Seattle’s fiber-to-the-home project is no more, at least for now. Mayor Ed Murray announced last week that the city has been forced to put the kibosh on current plans for offerings residents very, very large helpings of Internet connectivity.
“The City is now at a crossroads and a new fiber strategy needs to be, and will be, explored,” Murray said in a statement, assuring the public that “access to a fiber-to-the-home network in Seattle is not ‘dead’ as has been reported over the last few days.” But the Ohio-based company behind the plan, Gigabit Squared, has been going through tough times. It has struggled to get funding, and its co-founder and president recently left the company. Murray, who has been in office all of a week and inherited the deal from the last mayor, said the firm still owes the city some $52,250.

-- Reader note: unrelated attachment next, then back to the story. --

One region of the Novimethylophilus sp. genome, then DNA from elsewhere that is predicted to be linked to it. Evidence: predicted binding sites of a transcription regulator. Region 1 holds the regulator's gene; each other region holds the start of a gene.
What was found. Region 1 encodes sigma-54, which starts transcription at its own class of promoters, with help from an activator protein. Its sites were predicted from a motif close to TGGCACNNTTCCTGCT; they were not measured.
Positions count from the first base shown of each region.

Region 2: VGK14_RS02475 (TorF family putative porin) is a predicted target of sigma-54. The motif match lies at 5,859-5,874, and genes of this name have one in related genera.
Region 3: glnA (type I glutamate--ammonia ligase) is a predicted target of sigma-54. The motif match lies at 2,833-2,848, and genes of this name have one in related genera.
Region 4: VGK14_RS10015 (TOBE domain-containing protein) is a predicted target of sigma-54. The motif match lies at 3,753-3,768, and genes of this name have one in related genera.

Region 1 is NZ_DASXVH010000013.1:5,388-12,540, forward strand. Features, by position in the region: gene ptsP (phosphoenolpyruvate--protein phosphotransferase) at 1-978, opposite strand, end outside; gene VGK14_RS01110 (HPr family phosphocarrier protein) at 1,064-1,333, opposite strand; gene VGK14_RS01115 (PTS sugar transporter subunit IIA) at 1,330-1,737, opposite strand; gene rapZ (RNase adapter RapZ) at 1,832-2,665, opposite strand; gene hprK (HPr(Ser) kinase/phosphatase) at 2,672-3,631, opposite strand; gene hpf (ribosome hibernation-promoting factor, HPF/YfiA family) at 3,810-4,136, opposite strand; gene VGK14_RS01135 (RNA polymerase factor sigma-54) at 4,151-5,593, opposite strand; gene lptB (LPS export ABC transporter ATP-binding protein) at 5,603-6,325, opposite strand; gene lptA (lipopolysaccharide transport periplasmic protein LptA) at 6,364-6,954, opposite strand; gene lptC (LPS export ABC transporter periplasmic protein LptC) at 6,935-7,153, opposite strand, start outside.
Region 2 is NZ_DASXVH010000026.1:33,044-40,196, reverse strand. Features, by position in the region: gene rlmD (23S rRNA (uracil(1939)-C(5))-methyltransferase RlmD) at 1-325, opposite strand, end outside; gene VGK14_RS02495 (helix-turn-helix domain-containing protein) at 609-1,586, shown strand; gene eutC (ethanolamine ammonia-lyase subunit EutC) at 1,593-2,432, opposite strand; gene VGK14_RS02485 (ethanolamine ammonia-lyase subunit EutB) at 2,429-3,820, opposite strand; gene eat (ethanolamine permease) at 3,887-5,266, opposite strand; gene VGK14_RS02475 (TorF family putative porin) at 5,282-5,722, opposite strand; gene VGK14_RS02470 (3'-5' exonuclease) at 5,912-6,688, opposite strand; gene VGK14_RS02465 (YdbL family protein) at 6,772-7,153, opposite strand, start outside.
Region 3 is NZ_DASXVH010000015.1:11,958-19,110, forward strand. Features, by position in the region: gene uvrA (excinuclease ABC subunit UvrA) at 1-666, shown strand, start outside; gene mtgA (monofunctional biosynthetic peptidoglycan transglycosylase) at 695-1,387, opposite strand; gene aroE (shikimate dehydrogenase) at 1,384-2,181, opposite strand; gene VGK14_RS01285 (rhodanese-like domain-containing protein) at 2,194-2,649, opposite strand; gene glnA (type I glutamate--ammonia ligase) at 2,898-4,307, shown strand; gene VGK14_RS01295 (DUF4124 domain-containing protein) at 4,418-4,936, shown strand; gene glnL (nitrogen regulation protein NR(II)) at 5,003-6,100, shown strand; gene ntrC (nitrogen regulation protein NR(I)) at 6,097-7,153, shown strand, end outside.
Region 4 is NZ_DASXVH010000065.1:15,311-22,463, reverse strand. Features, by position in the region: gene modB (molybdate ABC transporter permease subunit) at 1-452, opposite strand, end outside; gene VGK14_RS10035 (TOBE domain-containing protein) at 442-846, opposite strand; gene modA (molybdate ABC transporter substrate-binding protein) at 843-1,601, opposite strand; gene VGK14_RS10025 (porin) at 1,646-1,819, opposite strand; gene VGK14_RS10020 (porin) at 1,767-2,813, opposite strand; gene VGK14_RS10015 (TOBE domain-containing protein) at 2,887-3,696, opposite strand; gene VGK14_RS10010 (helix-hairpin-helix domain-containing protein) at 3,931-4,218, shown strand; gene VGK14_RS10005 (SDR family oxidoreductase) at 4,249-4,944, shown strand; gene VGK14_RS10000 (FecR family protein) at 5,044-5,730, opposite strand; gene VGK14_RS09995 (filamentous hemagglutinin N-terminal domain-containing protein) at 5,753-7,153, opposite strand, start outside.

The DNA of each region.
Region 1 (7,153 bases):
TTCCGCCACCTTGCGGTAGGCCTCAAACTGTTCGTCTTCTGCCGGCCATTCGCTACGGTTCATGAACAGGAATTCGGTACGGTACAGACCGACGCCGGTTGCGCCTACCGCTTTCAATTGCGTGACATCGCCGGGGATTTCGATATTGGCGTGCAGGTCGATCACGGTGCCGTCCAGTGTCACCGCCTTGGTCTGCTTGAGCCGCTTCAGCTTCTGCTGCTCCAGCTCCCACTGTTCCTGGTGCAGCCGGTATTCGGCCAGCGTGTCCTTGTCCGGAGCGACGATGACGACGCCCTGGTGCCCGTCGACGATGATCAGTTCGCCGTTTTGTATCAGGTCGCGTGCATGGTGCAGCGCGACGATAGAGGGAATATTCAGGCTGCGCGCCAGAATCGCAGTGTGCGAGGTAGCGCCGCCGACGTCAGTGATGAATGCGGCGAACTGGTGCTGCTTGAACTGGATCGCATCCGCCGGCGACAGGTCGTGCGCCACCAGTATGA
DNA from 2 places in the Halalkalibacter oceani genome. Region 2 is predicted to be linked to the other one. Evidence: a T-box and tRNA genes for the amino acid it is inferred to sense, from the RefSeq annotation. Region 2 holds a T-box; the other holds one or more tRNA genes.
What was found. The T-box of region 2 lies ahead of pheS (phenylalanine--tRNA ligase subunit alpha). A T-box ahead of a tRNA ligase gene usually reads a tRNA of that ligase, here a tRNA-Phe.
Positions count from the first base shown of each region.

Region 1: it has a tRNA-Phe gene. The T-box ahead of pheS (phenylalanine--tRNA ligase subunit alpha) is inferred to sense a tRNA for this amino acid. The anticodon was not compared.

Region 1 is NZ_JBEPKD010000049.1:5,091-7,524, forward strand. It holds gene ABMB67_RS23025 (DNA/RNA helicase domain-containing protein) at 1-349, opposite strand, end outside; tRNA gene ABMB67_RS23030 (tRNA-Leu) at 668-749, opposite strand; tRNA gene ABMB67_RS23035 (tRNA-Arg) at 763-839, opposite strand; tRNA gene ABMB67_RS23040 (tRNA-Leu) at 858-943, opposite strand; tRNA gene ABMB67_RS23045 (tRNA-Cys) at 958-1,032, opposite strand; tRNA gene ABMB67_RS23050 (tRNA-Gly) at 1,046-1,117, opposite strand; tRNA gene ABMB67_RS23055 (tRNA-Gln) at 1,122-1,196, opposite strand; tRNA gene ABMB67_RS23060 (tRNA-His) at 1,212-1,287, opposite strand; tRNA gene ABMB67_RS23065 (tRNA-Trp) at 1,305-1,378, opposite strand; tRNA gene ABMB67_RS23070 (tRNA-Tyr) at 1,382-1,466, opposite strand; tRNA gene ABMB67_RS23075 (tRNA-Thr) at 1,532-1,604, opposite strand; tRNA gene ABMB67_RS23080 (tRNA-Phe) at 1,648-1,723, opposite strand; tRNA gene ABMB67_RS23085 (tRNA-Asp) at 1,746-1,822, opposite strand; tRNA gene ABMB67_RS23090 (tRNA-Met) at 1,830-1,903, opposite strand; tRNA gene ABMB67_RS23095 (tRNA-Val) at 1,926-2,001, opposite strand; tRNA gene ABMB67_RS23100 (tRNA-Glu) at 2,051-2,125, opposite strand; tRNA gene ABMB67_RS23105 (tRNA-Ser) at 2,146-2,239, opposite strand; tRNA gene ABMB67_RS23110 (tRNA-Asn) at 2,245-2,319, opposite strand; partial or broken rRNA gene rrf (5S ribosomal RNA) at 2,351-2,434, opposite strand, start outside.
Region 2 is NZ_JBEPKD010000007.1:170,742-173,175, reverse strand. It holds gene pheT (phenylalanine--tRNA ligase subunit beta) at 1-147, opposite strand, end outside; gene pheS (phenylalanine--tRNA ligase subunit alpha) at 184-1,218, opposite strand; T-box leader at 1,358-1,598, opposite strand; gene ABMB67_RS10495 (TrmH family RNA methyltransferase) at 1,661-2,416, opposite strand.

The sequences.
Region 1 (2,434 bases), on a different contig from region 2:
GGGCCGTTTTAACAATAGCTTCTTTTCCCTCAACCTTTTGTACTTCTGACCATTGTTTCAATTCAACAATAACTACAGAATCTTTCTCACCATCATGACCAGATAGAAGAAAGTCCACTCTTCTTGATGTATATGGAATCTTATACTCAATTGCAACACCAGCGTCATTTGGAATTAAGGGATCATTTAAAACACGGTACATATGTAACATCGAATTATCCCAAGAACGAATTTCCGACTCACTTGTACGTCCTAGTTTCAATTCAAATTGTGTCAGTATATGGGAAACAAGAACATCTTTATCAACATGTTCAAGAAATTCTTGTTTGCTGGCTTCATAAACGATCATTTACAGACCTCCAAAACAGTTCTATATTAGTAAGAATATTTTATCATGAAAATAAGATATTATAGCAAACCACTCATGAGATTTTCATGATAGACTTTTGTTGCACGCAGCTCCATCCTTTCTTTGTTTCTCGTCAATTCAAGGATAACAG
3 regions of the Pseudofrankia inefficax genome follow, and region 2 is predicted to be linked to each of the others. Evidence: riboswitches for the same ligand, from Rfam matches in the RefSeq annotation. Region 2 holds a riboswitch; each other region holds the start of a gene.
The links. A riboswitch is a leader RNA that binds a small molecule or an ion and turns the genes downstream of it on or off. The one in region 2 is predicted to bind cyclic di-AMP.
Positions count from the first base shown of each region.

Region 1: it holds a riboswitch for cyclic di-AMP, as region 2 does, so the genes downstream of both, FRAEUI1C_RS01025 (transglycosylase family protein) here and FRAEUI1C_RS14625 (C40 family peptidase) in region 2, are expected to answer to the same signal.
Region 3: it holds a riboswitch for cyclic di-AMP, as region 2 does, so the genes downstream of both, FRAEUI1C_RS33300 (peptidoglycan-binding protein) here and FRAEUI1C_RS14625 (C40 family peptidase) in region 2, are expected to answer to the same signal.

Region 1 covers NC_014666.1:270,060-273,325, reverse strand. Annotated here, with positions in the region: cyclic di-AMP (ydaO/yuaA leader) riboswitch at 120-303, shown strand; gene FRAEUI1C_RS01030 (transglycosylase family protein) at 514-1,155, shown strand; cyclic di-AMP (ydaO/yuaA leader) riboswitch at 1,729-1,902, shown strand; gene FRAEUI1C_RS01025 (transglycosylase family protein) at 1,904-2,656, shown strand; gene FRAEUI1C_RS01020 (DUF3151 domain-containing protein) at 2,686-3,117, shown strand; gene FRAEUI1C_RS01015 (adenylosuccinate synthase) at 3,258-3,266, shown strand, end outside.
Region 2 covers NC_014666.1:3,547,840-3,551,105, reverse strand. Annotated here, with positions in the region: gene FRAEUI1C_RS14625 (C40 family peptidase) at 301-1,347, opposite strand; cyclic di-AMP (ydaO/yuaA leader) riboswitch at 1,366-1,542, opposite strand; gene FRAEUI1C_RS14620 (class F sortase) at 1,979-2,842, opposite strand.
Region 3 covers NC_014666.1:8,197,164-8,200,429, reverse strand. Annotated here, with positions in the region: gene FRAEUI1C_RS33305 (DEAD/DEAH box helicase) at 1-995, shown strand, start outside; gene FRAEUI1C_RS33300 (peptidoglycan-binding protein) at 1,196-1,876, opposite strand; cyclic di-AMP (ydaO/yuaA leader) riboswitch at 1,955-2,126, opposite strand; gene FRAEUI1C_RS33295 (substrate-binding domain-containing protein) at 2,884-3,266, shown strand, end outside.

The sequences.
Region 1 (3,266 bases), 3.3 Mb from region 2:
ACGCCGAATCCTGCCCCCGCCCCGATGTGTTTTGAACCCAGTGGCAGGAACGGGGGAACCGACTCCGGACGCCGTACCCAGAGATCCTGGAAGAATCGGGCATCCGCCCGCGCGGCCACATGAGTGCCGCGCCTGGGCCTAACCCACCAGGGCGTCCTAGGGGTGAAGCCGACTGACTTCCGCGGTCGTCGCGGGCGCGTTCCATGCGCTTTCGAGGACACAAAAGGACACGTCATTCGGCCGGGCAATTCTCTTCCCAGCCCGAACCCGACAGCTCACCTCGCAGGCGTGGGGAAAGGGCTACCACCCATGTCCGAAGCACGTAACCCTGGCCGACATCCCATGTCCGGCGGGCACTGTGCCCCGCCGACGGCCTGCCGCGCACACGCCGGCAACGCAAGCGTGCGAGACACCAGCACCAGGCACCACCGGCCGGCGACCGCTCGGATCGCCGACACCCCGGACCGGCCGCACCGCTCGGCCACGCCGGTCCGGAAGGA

This is yet another instance where it’s good to be Google. Other cities have pulled off fiber-to-the home projects on their own — Chattanooga, for example. But the economics of building out fiber networks are complicated. It helps to have Google’s near-bottomless coffers and willingness to take on risk. That’s why, in my Forefront profile of Google’s rollout in Kansas City, one local official called Google’s interest in KC “a once-in-a-lifetime opportunity to connect our community.” Other cities will have to work a bit harder.
Nancy Scola is a Washington, DC-based journalist whose work tends to focus on the intersections of technology, politics, and public policy. Shortly after returning from Havana she started as a tech reporter at POLITICO.